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CLICK ON
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Monday 16:30-17:00
Simon Cox is at the helm as the programme which explores the latest developments and issues in the world of IT returns for a second series.
Contact Us
KeyboardIf you've got a suggestion or a comment about the programme - email us clickon@bbc.co.uk.
Programme Details
Monday 22nd October 2007
Listen to this programme in full
virtual bar
Whether you've embraced technology willingly, or you’re slowly learning the delights of the digital world, this series will have something for you. Simon Cox finds out how modern technology touches people's lives.
Social interactions in virtual reality
Simon faces his biggest challenge yet as presenter of Click On, when he tries to chat up a virtual woman.  In Professor Mel Slater’s lab at University College London,  researchers are exploring how to make people engage with virtual characters, and whether those encounters and scenarios can be used to help people overcome real world difficulties such as social phobias.

For more information:
Overcoming your virtual fears
Virtual Environments and Computer Graphics at UCL


MRSA algorithms
Hermione Cockburn meets Dr John Crawford from Abertay University in Dundee, who is building a computer simulation which shows the spread of MRSA under different handwashing regimes. He hopes the results will point to the ways to minimise the impact of the disease.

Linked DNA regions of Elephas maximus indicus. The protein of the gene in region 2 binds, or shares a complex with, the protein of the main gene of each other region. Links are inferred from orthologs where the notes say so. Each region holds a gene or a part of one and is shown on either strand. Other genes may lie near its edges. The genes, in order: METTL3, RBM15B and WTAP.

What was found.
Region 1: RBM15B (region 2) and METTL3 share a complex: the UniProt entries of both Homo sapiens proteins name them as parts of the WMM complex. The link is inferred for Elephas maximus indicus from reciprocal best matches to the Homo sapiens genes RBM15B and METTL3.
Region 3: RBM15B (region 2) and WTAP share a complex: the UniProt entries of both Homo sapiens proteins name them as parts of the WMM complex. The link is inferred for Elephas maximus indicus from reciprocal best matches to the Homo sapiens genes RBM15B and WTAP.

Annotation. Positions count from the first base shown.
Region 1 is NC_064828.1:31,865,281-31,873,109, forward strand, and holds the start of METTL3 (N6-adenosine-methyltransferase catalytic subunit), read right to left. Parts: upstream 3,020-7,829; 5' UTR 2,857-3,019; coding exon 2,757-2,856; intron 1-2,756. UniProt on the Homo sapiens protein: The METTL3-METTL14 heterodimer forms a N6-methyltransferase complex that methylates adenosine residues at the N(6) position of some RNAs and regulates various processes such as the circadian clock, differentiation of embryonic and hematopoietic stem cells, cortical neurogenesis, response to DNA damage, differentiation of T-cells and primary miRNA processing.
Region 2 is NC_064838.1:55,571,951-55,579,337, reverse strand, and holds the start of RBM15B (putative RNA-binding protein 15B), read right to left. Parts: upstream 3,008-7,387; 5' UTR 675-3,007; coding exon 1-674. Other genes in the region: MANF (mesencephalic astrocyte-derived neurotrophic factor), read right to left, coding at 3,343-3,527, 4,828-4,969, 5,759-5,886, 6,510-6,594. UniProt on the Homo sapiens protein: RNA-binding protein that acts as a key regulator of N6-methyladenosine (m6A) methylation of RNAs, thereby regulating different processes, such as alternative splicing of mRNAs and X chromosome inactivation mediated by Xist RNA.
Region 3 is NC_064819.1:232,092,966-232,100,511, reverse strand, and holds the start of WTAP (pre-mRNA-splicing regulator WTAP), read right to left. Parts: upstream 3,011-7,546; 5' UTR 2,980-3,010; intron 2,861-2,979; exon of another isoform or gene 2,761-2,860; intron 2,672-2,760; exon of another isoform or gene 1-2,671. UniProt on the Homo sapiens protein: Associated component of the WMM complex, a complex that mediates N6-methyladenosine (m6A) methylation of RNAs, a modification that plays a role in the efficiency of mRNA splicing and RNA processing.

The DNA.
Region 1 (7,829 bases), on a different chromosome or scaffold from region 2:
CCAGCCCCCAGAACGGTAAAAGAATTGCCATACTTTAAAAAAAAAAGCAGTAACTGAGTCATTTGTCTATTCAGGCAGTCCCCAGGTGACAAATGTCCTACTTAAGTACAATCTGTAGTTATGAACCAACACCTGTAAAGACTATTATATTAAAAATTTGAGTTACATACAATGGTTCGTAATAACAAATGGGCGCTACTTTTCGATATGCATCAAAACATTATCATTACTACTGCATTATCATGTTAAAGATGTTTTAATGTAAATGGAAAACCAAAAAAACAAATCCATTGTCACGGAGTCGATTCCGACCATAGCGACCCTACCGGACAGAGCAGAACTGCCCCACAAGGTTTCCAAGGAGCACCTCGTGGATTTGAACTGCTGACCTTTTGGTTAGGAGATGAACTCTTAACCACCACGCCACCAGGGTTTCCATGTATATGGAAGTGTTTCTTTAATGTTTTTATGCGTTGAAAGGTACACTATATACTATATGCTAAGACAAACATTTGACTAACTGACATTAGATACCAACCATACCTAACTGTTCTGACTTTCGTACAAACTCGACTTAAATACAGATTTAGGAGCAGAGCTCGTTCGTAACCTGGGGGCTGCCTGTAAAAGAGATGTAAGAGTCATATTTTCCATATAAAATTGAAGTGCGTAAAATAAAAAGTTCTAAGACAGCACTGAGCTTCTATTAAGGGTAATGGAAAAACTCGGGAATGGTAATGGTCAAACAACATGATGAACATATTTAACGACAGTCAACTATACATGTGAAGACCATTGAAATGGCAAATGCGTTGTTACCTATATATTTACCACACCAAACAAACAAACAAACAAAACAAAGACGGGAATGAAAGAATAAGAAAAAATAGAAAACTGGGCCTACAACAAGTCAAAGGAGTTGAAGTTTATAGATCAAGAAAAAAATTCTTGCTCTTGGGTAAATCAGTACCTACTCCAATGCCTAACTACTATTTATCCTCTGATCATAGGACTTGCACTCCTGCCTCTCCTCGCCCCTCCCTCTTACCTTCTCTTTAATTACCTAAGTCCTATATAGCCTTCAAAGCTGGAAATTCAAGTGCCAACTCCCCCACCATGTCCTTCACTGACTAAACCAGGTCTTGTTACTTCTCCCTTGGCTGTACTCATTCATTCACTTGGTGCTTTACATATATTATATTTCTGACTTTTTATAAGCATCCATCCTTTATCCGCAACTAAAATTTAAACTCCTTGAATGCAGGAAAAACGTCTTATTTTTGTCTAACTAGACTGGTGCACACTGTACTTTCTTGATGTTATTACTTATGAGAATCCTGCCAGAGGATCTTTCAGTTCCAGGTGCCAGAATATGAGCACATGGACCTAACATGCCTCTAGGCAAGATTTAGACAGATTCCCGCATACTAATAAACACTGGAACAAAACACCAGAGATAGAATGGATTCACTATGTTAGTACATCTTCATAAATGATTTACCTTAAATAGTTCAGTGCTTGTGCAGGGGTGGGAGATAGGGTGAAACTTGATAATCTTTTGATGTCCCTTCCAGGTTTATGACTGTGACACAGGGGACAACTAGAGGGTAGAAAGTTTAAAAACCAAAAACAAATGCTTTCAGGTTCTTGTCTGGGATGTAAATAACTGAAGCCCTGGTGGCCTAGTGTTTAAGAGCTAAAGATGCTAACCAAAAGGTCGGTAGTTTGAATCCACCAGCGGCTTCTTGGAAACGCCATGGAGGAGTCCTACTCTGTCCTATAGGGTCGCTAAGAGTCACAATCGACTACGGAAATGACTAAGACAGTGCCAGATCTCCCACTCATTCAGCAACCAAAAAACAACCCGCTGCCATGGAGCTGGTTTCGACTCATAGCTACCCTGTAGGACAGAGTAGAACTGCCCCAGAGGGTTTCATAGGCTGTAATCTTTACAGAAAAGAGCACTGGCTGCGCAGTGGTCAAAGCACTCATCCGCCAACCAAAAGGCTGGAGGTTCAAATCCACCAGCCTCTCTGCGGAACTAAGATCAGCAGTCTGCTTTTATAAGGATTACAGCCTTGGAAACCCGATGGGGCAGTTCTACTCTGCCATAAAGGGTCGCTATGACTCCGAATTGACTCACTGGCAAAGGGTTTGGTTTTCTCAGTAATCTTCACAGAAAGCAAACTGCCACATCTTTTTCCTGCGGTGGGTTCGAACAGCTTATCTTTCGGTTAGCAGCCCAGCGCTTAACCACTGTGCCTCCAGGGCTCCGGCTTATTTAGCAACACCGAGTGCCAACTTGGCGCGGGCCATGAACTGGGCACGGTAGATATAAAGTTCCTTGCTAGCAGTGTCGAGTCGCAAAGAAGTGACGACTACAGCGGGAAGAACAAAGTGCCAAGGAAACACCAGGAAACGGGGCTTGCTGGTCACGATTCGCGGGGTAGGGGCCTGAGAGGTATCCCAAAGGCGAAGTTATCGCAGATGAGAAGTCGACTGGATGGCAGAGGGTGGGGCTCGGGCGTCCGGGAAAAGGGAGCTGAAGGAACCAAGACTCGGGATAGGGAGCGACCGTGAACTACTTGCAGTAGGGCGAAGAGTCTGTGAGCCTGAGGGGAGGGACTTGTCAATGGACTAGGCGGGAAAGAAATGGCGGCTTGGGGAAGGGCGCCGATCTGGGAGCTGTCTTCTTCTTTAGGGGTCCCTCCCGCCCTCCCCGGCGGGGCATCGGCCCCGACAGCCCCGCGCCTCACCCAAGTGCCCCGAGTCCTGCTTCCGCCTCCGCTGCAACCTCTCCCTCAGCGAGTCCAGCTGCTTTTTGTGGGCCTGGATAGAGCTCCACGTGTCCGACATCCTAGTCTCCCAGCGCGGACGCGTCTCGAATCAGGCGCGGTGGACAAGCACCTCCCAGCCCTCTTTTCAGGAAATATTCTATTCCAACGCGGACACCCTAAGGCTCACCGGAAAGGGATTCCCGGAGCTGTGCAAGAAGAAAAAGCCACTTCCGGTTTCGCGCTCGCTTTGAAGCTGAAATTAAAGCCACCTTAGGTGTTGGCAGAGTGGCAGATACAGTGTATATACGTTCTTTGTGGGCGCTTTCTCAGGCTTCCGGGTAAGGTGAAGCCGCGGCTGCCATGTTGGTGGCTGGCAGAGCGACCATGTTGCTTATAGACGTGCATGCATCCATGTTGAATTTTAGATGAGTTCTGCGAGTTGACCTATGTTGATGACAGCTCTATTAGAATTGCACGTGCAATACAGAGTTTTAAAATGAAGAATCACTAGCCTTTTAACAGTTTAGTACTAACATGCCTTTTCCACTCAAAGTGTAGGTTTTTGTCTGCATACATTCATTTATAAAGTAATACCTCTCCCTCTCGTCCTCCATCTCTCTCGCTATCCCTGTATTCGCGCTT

Robots and autism 
Simon meets Kaspar, a remote controlled robot, who is being used by his creator Dr Ben Robins to help autistic children develop relationships and interact with their family and classmates.

For more information:
The University of Hertfordshire's Adaptive Systems Research Group


Data mining
Northamptonshire Police Force have been using data mining techniques – using computers to sort through vast amounts of data and pick out salient information – to help them make decisions about the circumstances under which it’s best to use their resources – when to use forensic teams, for example. However, there are fears about the circumstances under which data mining could be used as a tool when investigating crimes – Gareth Crossman from Liberty explains why.

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